President Reagan yesterday put sharp limits on the military aid the United States will give Chad in its war against Libyan-backed rebels and told reporters that Chad is "a sphere of influence of the French" and primarily their responsibility.

In a 14-minute question-and-answer session hours after the fall of the key Chadian town of Faya Largeau, Reagan said that the United States cannot play "world policeman," and appeared to be putting new pressure on the French to exert their historic influence in the region.

"As I've said before, it is not our primary sphere of influence," Reagan said. "It is that of France. We remain in constant consultation with them the French , but I don't see any situation that would call for military intervention by the United States there."

High administration officials said after the brief news conference that the same point had been made to the French through diplomatic channels.

"This was not so much a message to the French as it was a report to the American people saying that there are definite limits to what the U.S. government is prepared to do," one official said.

Reagan spelled out the most important of these limits when he said that the U.S. role as far as troops are concerned would be restricted to transporting African military forces that want to assist the Chadian government. He also referred to U.S. disappointment with the French for failing to provide air support for the airborne warning and control system (AWACS) planes that the United States has sent to Sudan.

"I don't know what their plans are," Reagan said. "Frankly, we had believed at first that there was going to be some aerial activity there."

At the State Department, spokesman John Hughes said, "Some of our people are conferring with the French about the possible uses of the AWACS."

According to administration sources, the United States had been led to believe that the French would provide air support for the AWACS and had sent the planes to Sudan on this basis. One official said yesterday that this is still the U.S. expectation.

The confusion about the AWACS underscored the difficulty that U.S. officials have had throughout the crisis in trying to determine French intentions and resolve in the Chadian conflict. Reagan yesterday said he didn't know whether France was negotiating with Libya and said he also wasn't "privy to their military planning."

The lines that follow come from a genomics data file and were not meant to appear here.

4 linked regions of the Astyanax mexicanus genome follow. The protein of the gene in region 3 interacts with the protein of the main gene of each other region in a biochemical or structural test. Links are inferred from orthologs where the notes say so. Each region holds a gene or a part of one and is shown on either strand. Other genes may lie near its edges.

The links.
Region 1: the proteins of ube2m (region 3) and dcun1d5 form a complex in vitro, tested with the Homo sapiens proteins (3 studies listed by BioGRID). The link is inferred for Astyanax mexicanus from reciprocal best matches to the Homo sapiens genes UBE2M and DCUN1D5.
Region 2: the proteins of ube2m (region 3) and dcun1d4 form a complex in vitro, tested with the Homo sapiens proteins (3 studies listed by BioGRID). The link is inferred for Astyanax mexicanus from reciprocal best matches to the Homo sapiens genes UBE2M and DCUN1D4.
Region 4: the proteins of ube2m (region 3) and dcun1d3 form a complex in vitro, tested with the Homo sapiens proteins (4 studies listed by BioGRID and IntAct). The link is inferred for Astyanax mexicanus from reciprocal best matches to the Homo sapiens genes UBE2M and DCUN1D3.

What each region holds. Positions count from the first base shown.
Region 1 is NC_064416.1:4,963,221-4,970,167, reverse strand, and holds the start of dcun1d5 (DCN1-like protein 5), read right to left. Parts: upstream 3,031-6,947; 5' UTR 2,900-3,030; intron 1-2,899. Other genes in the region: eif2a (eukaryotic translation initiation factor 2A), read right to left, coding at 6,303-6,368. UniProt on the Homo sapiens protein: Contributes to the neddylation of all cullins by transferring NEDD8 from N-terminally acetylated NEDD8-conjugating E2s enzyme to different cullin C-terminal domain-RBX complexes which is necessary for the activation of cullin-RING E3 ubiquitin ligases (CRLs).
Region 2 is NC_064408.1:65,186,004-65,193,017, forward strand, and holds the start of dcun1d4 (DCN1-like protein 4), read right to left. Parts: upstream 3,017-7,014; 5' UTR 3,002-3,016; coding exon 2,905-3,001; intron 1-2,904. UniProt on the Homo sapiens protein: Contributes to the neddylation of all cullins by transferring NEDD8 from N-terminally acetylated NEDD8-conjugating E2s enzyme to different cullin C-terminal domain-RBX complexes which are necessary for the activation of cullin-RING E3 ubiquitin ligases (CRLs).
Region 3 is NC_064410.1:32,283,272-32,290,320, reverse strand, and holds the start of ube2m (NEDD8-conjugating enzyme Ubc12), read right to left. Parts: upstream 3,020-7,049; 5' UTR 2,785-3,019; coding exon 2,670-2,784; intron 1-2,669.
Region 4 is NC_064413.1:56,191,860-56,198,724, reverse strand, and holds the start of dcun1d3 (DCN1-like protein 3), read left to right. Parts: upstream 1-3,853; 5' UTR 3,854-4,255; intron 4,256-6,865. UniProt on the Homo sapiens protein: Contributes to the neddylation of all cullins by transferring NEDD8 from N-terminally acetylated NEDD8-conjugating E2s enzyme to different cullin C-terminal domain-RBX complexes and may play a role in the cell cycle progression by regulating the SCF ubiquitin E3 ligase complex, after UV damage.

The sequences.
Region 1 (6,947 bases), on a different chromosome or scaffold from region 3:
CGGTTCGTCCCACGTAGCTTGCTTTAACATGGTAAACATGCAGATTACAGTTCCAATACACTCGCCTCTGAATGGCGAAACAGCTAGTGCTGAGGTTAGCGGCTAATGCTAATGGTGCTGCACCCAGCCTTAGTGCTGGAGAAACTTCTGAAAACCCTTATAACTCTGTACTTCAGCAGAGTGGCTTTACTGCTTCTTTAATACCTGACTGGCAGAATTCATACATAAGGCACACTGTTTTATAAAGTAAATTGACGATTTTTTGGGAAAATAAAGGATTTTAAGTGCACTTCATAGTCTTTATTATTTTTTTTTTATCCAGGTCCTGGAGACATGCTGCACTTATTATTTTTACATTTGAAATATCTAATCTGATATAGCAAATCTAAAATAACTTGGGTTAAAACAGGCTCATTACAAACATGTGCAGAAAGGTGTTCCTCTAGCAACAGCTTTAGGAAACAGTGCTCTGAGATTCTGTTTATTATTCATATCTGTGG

The official explanation given for this lack of information is that the French are sensitive that their plans and strategy will become widely known if shared with American officials.

"I think that they know the more something is talked about the more chance there is of leaks, and the leaks in this case could benefit the wrong people," Reagan said.

Reagan's comments on the need for France to take the lead in Chad follow two weeks of quiet efforts by the administration to convince Paris of the urgency of the threat posed by Libya.

But the socialist government of President Francois Mitterrand has been reluctant to become too deeply involved in the defense of its former colony, arguing that a 1976 military cooperation treaty with Chad requires it to give only "logistical assistance."

Mitterrand, concerned that France once again might become involved in Chad's unending troubles, has sent 180 paratroopers as advisers, but has rebuffed requests from President Hissene Habre for fighter aircraft to counter Libyan bombing raids.

U.S officials publicly have praised France for sending $45 million in aid and emphasized, as Reagan did yesterday, the "close consultation" between the two countries, but privately they have complained that much more needs to be done.

The Pentagon, meanwhile, revealed that of $25 million in emergency U.S. aid earmarked for Chad, $9.7 million already has been spent. Of that, according to spokesman Army Brig. Gen. W.C. Cousland, $4 million has gone to pay for shipping equipment. Cousland said that Air Force C141 Starlifter transports have made 26 trips into Chad, 23 of them from the United States and three from Europe.

U.S. officials sought to play down the significance of the loss of Faya Largeau to rebels led by former president Goukouni Oueddei and his Libyan allies and pointed out that Habre's forces, according to U.S. information, had retreated from the northern oasis in an orderly way.

Reagan pointed out that, having taken Faya Largeau, the rebels and the Libyans are still 500 miles away from the Chadian capital of Ndjamena. But one official said: "Before we had Habre going forward and Goukouni going back. Now we've got Libyan leader Muammar Qadaffi and Goukouni going forward and Habre going back."

The president's remarks came on the eve of a 25-day trip that will be divided almost evenly between vacation at his Santa Barbara ranch and political speeches to Hispanic, veterans' and women's organizations.

White House officials often arrange brief question-and-answer sessions on the eve of vacation trips, partly to demonstrate that Reagan is a working president. Reagan's advisers also want to show that he is in command on foreign policy issues. The briefing of the president focused on Central America and Chad, according to officials.

When Reagan was asked whether it was America's role to play policeman in the world, he quickly responded, "No, it is not" and then added that the United States must recognize that threats to its security can be "widespread." He observed that the United States is dependent upon imports of oil and strategic materials.

In contrast to some of his appearances, the president appeared to enjoy the give-and-take at the brief press conference yesterday, but he was cut off after answering nine questions, all on foreign policy, by the prearranged rules laid down by spokesman Larry Speakes.